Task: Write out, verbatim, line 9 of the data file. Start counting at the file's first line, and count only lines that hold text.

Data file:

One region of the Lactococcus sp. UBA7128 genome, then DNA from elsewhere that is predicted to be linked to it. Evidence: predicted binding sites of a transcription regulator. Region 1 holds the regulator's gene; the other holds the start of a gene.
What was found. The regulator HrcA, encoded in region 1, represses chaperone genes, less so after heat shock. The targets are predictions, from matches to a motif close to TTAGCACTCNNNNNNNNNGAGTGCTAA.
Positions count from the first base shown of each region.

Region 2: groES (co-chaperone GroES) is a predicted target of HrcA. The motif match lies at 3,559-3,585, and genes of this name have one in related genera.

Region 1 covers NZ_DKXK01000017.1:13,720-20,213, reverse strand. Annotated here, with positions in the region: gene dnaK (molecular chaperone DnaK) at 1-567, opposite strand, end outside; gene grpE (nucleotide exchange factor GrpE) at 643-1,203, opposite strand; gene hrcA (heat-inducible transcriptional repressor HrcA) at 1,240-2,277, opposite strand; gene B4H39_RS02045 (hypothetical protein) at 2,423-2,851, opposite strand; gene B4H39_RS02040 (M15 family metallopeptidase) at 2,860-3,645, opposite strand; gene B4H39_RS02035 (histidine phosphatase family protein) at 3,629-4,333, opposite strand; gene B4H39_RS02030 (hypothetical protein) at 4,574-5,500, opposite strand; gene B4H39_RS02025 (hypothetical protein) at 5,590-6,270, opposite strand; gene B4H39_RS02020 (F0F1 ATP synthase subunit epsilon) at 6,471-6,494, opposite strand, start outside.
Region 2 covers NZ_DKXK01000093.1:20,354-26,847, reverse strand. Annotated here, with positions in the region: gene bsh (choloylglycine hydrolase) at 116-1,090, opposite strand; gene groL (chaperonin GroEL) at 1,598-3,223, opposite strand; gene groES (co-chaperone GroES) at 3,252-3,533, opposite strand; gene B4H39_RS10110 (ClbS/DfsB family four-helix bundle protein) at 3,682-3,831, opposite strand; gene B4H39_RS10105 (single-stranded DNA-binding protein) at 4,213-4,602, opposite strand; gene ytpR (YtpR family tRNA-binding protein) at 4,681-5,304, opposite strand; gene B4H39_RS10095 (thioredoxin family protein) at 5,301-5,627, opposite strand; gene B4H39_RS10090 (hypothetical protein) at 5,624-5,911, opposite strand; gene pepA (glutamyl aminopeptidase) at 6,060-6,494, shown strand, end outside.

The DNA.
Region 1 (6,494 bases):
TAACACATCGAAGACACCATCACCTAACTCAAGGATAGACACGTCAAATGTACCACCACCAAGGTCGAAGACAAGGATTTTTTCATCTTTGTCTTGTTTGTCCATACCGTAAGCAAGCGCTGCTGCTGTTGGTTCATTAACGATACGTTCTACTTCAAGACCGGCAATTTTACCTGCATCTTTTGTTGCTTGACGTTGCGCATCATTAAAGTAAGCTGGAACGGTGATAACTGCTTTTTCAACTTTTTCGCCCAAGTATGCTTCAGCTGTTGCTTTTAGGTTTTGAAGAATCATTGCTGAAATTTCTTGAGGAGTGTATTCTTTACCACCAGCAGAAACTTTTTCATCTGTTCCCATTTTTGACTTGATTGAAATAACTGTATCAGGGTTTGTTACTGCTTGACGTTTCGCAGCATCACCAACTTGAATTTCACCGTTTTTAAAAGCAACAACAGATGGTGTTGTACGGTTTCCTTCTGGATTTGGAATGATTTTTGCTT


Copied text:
TAACACATCGAAGACACCATCACCTAACTCAAGGATAGACACGTCAAATGTACCACCACCAAGGTCGAAGACAAGGATTTTTTCATCTTTGTCTTGTTTGTCCATACCGTAAGCAAGCGCTGCTGCTGTTGGTTCATTAACGATACGTTCTACTTCAAGACCGGCAATTTTACCTGCATCTTTTGTTGCTTGACGTTGCGCATCATTAAAGTAAGCTGGAACGGTGATAACTGCTTTTTCAACTTTTTCGCCCAAGTATGCTTCAGCTGTTGCTTTTAGGTTTTGAAGAATCATTGCTGAAATTTCTTGAGGAGTGTATTCTTTACCACCAGCAGAAACTTTTTCATCTGTTCCCATTTTTGACTTGATTGAAATAACTGTATCAGGGTTTGTTACTGCTTGACGTTTCGCAGCATCACCAACTTGAATTTCACCGTTTTTAAAAGCAACAACAGATGGTGTTGTACGGTTTCCTTCTGGATTTGGAATGATTTTTGCTT